New Delhi: The 34th GST Council meeting on Tuesday will consider implementation of lower Goods and Service Tax (GST) rates for real estate sector, sources said.
In the last meeting, the Council slashed tax rates for under-construction flats to 5 per cent and affordable homes to 1 per cent, effective April 1.
The Tuesday meeting that will take place through video conference, will only discuss and approve the transition related issues for the implementation of lower GST rates for the real estate sector.
No other issues related to rates was on the agenda as the Model Code of Conduct for the 2019 Lok Sabha was in force.
The Council was expected to give its nod on new rules on how far builders could make use of credit for taxes paid on raw materials and services in settling their final tax liability as the real estate sector moves to a new tax regime from April 1, sources said.
According to sources, the Council is going to clear rules that unused input tax credit for unbuilt houses have to be reversed as on April 1.
Unused input tax credit (ITC) on goods and services lying with the property developers as on March 31 will be reversed for underconstruction properties since the ITC stands to lapse from April 1 onwards for such houses.
“This (unused ITC lying in the ledger of the developers) has to be reversed as ITC benefits available to them will lapse from April 1, and can not be passed on to the buyers.
“From April 1 new rates will apply without ITC where 5 percent will be charged for and 1 percent will be the rate for affordable housing,” a source said, adding this is the suggestion from the GST Fitment and Law panel, which is currently making the rules.
The reverse would take place through the monthly return file by GSTR-3B, a monthly return required to be filed by all regular taxpayers till March 2019.
In February, GST on under-construction housing properties was cut to 5 percent, affordable houses to 1 percent. In both cases, builders will not be able to claim ITC.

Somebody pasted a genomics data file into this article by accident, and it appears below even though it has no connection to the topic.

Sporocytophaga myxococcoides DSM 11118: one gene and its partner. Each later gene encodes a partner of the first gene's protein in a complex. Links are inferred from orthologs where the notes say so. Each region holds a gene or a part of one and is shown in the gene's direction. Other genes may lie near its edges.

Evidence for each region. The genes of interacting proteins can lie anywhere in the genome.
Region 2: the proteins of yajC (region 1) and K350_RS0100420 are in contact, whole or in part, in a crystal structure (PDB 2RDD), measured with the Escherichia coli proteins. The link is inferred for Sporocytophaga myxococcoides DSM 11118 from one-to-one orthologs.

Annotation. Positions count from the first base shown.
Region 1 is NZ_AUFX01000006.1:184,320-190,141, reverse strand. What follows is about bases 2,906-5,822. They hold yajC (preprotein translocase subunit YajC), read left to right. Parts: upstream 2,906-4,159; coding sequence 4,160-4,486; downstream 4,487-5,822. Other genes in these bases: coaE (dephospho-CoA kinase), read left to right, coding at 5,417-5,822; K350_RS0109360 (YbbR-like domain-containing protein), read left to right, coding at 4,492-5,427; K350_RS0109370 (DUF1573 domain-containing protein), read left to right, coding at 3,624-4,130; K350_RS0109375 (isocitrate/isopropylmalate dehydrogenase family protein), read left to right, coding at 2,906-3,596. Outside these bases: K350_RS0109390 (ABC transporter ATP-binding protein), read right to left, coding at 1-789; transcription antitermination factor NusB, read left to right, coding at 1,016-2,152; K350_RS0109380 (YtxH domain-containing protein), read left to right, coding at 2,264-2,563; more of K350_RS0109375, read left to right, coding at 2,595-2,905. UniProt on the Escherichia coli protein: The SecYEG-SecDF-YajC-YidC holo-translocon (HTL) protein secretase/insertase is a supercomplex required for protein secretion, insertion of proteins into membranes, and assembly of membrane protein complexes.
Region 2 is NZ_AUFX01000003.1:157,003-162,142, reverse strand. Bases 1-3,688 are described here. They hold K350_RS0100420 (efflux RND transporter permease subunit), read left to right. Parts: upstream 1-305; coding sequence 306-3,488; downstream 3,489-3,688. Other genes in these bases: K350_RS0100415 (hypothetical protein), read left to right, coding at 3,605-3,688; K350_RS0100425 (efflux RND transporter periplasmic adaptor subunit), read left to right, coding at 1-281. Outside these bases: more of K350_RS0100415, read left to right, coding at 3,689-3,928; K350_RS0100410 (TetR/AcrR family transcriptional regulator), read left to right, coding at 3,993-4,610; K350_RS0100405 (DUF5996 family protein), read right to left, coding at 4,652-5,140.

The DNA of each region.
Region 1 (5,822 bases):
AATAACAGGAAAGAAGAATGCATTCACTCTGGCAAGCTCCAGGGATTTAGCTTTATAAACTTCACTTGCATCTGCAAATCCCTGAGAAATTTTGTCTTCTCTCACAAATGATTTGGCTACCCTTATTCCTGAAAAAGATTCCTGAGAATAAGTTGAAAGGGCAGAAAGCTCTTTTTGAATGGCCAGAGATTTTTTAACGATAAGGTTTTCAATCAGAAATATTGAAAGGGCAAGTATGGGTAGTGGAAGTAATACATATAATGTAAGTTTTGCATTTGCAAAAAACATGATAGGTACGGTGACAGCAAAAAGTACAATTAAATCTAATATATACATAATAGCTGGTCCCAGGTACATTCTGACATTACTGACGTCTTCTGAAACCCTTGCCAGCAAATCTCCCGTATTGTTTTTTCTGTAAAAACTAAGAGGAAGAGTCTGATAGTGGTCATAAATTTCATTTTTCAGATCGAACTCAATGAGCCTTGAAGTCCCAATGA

Properties, where the construction has been completed, attract stamp duty, not GST. The GST Council has finalised to lower the GST rate on under-construction houses to 5 percent against 12 percent and on affordable homes to 1 per cent against 8 percent to boost housing.
But the real estate companies will oppose the withdrawal of ITC as they opposed the move for reversal of credit saying real benefit of GST will accrue only when impact of higher rates on raw material such as cement, steel and the like is neutralised and at the same time sought that ITC as on April 1 should not be lapsed and return credit be allowed for utilisation with other tax liabilities.
Sources in industry said input tax credit the houses that are sold on a milestone basis. No one collects money at one go. When the developer availed the ITC, the GST rate cuts on under-built houses and affordable houses were not there.
When the builder availed and utilised the credit, that time it was taxable. If the house was not sold (means the rate cut was not passed) then the builder did not use the credit.
There will be no output tax in that case. If the credit has been used in a project from April 1, then the government can not demand that credit from any builder. The credit was utilised in the legitimate regime of availability. You can not ask to repay back on retrospectively, they said.